• Let the Mythic system carry most of the character improvement, with experience past 6th used more for rounding out a character than raw power.

Leveling in M6

Characters in Mythic 6th should probably use the Slow experience advancement speed. Not counting the rare Mythic characters like the PCs, 6th level characters represent the pinnacle of mortal development, and it should feel like an accomplishment to get there. Unlike a normal game, you don’t need to race the PCs to 6th level, because they’re already gaining Mythic tiers on the way there to round out their sense of advancement.

PCs gain Mythic tiers per the Mythic Adventures rules, and probably start gaining them very early.

Once a character reaches 6th level, further experience is spent on Upgrades (see below). The amount of experience for one upgrade should probably be a round number somewhere around the difference between level 6 and level 7 (so 15k or 20k on the Slow track). As the players become more Mythically powerful and fight more and harder enemies, you might want to gradually increase the cost for these upgrades if you feel like the players are starting to get them much faster: they’re meant to be a way for players to round out characters and realize a little bit of advancement between Mythic tiers, not be a constant stream of power.

At 6th level, all players should be given the periodic option to respend feats and selected special abilities by taking a few weeks to retrain. Unlike normal E6, the players aren’t getting an ongoing stream of additional feats, and are limited to the ones they got from leveling. As their access to higher prerequisites gradually improves, or just their conception of their character changes, they’ll want to make different choices for how their abilities and feats are allocated.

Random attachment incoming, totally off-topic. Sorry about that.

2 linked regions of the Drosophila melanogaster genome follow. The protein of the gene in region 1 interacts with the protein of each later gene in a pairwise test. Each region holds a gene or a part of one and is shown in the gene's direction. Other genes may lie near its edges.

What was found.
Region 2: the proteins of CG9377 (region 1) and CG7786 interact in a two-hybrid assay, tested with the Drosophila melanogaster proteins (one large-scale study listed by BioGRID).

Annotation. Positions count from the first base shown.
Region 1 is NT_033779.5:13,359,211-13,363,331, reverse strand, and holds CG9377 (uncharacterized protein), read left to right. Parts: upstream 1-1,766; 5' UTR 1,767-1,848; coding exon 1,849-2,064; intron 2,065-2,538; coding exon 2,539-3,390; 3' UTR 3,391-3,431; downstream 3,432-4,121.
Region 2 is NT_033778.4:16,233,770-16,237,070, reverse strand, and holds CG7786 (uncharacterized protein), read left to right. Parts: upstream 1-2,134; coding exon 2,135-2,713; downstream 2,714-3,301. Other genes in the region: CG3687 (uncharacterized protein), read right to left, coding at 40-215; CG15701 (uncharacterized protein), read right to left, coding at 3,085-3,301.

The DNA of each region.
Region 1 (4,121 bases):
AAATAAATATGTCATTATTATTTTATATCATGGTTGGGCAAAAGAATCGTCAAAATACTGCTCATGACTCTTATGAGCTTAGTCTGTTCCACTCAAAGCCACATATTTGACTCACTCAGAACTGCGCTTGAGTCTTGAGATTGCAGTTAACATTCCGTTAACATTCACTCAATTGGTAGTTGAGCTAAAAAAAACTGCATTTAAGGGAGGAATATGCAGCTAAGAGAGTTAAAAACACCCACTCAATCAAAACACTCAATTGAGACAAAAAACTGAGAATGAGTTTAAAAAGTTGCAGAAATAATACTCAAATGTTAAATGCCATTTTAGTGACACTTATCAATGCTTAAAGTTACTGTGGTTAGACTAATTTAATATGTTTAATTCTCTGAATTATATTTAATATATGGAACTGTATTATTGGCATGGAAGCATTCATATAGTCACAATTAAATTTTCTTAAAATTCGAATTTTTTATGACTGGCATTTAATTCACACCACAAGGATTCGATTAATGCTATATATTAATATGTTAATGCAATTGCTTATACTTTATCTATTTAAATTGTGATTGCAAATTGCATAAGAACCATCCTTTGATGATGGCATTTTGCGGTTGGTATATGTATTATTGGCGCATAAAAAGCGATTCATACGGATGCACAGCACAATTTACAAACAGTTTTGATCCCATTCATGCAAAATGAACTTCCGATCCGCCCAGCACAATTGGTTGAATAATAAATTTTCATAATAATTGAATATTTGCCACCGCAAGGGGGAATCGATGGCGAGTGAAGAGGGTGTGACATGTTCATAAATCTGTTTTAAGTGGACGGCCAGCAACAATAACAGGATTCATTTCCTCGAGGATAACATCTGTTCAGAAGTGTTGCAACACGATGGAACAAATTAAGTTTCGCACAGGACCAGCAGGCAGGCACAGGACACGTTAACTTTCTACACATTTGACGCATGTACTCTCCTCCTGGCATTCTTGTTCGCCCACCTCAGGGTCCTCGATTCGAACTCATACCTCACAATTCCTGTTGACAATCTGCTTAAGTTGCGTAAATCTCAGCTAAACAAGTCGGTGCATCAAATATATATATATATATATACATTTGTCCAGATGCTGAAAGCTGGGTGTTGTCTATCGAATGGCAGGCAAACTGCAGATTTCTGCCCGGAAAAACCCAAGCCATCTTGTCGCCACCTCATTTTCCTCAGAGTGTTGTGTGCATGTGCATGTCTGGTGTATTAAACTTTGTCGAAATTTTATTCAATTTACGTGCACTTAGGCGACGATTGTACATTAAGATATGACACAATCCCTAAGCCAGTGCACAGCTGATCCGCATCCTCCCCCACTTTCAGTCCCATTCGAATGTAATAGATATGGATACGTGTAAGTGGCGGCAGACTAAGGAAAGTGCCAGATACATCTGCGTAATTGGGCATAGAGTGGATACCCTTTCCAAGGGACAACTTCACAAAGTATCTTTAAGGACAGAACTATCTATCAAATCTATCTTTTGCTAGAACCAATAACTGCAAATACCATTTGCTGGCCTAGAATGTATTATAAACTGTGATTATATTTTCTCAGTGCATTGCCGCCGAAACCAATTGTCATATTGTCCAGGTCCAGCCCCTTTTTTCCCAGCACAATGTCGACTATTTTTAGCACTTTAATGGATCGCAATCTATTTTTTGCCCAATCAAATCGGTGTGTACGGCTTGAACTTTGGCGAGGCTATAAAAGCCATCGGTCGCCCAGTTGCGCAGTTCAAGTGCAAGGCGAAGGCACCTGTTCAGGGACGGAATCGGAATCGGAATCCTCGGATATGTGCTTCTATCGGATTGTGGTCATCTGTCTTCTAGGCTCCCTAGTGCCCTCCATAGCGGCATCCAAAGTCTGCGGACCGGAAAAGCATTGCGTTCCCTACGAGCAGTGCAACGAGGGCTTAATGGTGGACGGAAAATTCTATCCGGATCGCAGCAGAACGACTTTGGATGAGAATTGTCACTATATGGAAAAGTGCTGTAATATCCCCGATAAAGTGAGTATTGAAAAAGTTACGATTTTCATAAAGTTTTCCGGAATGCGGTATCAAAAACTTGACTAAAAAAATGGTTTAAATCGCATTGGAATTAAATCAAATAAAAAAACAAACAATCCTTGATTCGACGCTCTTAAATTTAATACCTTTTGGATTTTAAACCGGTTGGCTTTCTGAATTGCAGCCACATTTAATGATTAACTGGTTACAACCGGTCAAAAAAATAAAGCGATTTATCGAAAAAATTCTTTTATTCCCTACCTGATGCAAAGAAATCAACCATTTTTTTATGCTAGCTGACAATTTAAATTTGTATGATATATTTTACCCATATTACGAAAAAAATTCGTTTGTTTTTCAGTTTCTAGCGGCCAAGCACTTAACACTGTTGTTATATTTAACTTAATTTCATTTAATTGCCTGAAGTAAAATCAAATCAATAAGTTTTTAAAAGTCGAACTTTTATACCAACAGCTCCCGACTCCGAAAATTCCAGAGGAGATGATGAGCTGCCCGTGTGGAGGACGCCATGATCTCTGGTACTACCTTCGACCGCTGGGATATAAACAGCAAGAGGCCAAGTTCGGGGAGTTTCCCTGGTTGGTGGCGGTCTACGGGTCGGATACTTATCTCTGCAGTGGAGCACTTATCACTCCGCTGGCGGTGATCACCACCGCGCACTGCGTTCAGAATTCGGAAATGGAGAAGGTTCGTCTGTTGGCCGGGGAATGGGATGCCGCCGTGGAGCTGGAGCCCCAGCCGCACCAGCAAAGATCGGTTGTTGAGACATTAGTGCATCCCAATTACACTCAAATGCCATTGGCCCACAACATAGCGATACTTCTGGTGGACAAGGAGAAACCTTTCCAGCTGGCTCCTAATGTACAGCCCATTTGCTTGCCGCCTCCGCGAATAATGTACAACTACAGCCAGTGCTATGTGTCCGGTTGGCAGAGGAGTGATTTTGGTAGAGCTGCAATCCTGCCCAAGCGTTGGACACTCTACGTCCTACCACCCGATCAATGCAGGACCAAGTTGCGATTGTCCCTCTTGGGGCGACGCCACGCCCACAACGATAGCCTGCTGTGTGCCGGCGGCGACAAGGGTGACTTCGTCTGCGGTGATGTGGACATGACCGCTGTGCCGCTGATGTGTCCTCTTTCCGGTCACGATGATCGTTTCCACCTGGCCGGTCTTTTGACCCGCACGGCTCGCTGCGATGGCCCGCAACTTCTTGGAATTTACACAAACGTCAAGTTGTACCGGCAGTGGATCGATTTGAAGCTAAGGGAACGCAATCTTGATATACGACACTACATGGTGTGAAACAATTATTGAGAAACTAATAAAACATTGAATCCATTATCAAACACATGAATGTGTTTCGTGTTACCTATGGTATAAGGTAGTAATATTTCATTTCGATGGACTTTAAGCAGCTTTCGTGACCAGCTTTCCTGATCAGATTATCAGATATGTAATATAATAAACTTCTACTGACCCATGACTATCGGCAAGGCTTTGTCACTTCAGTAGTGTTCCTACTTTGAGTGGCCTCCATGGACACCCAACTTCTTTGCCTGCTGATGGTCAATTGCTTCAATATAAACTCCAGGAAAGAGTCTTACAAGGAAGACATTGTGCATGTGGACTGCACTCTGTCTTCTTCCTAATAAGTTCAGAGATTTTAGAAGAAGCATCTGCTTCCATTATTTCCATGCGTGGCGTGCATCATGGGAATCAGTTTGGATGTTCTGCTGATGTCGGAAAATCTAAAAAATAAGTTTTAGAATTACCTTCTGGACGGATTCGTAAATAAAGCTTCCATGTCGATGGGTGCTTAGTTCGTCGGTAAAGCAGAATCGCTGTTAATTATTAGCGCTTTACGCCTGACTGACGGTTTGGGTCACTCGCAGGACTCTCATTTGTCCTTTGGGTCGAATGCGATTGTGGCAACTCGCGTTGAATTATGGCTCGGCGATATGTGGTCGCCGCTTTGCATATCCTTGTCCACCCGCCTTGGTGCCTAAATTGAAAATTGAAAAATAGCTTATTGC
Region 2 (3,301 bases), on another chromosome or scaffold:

The following options can be purchased with a single Upgrade. Unless otherwise noted, they can be purchased more than once:

  • Capstone: A single-classed characters profits from the choice to specialize (can only be purchased once per character, see below).
  • Skill Training: The character gains 3 additional skill ranks.
  • Further Education: The character adds an additional skill as a Class Skill.
  • Skill Focus: The character gains a Skill Focus feat.
  • Combat Training: The character treats Base Attack Bonus as one higher for purposes of qualifying for feats; this can be taken multiple times to access even higher-level feats (e.g., a Level 6 Fighter with two of these upgrades qualifies for BaB +8 feats like Improved Critical).
  • Power Extension: The character gains any one of the “Extra” feats that provide more per day currency (e.g., Extra Ki, Extra Rage) but not any of the ones that add more abilities (e.g., Extra Hex, Extra Rogue Talent).
  • Expanded Knowledge: The character gains a single additional spell known of any level the character can cast.
  • Expanded Casting: The character gains a single additional spell per day of any level the character can cast; the character cannot have more spells per day of a higher level than of a lower level (i.e., you can’t just buy high-level slots with this indefinitely; past a certain point you need to buy more low level ones too).